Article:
A few years back, gathered on the sunny deck outside our venue for a (slightly tiddly) workplace lunch, my boss started giggling and couldn’t stop. She eventually excused herself and went into the kitchen, with tears of laughter rolling down her cheeks. Her brush with mania was somehow infectious though – with almost all of us doing our best to stifle laughter at the bizarre situation. The only hold-out was the confused teenage girl, a workmate’s girlfriend, who had unwittingly sparked all the hilarity. Her mistake: she had mentioned the Holocaust.

I actually can’t remember how the subject even came up. She had asked a question, with the same kind of cute, wide-eyed idiocy that (many years later) saw another work colleague ask me about whether a WWI photo was fake “because they didn’t have cameras back then”. Sitting around at that Friday lunch, we had collectively been talking about something else entirely, and this somehow led the girlfriend to ask a silly (but ardent) question about the Holocaust. Something along the lines of “but why didn’t they all just leave the country?” Teacherly as I am, I did my best to answer her question in a considered and reasonable way. But it was too late for my boss. On that lovely, sunny afternoon, overlooking the gardens, with no more work left in the week, she started laughing and couldn’t stop.

It’s not that she found mass-murder funny. It was just such a deeply serious subject to suddenly, inexplicably intercede on our happy afternoon.

And that in itself was actually a huge relief. The poor girl could have unknowingly ruined a perfectly nice lunch. Instead, she injected it with a moment of pure absurdity, simply by not understanding that mass-murder is a very serious thing. I don’t think she ever understood why my boss started laughing.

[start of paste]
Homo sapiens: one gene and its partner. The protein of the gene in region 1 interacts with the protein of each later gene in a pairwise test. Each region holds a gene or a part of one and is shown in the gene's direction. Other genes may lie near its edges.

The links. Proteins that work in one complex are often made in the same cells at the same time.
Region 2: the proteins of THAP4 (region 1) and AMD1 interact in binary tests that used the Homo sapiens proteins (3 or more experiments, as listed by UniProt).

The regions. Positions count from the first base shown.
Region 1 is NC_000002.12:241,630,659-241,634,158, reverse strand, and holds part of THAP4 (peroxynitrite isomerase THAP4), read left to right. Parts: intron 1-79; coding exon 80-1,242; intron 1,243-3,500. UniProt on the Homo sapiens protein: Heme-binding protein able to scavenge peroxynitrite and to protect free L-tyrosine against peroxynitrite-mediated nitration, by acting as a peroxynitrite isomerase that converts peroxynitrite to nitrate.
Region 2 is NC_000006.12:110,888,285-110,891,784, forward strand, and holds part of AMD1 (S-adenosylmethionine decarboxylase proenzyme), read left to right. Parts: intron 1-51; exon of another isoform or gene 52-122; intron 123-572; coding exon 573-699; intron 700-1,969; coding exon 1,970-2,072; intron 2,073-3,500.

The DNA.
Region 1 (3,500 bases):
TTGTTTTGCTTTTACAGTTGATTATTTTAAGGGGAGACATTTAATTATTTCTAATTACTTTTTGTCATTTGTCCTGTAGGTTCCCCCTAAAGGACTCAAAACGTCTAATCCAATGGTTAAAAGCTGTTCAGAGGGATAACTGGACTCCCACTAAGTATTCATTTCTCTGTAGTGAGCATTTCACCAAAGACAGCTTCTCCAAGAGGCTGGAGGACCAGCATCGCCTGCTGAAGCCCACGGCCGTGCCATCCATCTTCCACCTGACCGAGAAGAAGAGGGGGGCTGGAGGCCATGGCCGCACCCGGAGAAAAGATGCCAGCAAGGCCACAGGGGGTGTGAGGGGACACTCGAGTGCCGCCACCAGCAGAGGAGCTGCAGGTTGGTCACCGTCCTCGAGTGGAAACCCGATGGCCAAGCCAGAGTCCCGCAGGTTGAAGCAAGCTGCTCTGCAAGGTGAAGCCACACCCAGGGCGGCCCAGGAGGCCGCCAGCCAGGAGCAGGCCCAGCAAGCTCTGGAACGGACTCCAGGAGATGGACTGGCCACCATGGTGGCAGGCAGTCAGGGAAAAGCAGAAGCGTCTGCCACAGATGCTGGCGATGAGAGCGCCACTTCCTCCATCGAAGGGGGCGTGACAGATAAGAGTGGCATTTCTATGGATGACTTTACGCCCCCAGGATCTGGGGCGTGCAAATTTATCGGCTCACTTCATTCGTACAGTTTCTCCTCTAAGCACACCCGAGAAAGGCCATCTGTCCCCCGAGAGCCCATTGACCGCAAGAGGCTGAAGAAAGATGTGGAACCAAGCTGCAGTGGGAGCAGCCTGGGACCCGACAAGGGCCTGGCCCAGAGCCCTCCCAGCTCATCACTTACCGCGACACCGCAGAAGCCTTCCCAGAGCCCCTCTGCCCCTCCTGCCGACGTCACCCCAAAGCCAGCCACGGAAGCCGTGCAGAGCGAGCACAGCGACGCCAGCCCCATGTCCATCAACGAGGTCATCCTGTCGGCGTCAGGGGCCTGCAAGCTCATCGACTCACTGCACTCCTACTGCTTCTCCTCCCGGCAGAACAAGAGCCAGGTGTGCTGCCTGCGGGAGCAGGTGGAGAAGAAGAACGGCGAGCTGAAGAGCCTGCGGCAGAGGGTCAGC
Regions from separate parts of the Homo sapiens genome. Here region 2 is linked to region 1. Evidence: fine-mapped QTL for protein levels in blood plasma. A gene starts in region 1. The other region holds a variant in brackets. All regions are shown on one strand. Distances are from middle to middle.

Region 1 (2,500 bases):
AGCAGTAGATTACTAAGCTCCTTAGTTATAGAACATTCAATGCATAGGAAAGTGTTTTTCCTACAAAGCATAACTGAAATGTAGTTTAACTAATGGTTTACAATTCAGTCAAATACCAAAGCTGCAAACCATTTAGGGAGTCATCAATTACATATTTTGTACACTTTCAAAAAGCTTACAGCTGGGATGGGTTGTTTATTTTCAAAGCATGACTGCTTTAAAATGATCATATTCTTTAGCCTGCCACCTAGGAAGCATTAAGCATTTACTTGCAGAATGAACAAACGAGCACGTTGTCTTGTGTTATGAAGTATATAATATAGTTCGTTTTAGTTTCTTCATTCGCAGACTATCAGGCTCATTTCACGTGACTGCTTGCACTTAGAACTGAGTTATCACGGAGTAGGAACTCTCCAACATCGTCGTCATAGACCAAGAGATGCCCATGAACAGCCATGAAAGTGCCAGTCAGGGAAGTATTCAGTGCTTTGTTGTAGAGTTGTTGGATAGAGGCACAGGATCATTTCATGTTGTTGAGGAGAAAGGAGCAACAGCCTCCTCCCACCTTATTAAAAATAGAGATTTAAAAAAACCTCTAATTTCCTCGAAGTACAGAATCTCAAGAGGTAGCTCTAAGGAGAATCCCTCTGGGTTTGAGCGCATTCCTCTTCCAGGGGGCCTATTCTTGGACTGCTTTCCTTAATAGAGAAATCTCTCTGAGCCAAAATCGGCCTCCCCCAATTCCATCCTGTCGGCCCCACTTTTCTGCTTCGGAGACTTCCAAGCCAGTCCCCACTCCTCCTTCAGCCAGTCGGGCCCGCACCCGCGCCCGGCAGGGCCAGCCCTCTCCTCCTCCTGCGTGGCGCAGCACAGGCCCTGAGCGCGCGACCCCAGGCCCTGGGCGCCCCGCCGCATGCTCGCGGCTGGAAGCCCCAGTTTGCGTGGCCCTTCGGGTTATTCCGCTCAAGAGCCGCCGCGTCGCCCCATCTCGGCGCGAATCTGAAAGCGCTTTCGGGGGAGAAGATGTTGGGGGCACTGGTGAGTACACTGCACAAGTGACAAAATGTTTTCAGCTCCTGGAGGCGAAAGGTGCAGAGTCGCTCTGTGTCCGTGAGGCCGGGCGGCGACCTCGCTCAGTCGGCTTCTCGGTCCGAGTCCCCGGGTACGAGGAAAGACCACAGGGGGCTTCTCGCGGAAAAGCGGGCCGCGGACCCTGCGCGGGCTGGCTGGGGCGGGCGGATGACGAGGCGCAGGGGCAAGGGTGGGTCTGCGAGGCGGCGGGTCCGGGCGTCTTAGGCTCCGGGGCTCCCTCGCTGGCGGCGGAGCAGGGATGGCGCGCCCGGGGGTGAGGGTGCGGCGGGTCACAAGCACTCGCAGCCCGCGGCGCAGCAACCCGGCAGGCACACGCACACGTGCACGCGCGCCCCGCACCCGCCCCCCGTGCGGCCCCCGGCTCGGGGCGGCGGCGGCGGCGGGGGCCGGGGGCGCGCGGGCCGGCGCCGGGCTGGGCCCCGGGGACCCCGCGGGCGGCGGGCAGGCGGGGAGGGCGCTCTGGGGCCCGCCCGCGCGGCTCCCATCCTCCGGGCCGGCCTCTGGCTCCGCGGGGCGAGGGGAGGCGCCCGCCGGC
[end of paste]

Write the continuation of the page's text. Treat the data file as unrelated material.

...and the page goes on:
It could have been so much worse. Like the conversation I once overheard in a doctor’s waiting room. Two gentlemen in their 50s sat discussing how the Jews “knew what was going on” and “would have just left if there was any real danger”… which seemed to be an insane contortion of logic to me. That people were responsible for their own fates because they could, magically, foresee that their family was about to get slaughtered but chose to collude with their murderers by standing still. I think the implication was meant to be that the Holocaust really wasn’t all that bad… and that it had to be (somehow) the fault of the victims because… you know. Jews. Not like us.

In a universe this vast, I simply cannot, cannot understand how people will only recognise suffering in those with whom they share a sex, or an ethnicity, or a religion. In the Western world we have at least, mostly, embraced a knowledge of the Holocaust as if it were something that happened to all of us. But despite many of my friends changing their profile pics to French flags and Belgian flags and rainbow flags over recent months (which is a good but marginally silly thing), I’m yet to see one take the time this week to change to a Turkish flag or an Iraqi flag (which is a bad but similarly pointless thing). That unconscious sorting of victims is sad. And it has to change. Because oppression and ignorance (and mass-murder) hurt all of us.

Of course, the one thing that puts this in the forefront of my mind (apart from stewing about the lack of headlines about the Iraq attacks, which has been pissing me off all day) is the death of Elie Wiesel. I read Night while I was in high school, and the slim volume still bears a lot of weight down on my bookshelf. He had a remarkable ability to fill us all with the duty to bear witness.

I don’t know if that’s the reason why I chose to try and answer the girl’s question rather than burst out laughing. She didn’t know what she didn’t know. I also (in the separate conversation) helpfully explained to the other girl that there are indeed photos of WWI as cameras have existed since the 1830s. It’s not just about being a know-it-all. It’s about assisting others to understand things they didn’t see, so that they can then go on and share that understanding with even more people. It is bearing witness, as others have done before me. It is about creating a chain of knowledge and compassion.

And, despite all of our connections and our new-found ability to share information at the speed of light, the sharing of compassion remains very important. No, it is not as simple as changing a profile picture, but that has a place. What’s more important is understanding that suffering also happens to people who don’t look like you, and tragedies remain tragedies even when they happen in places you’ve never visited.

They can also spoil a good lunch.



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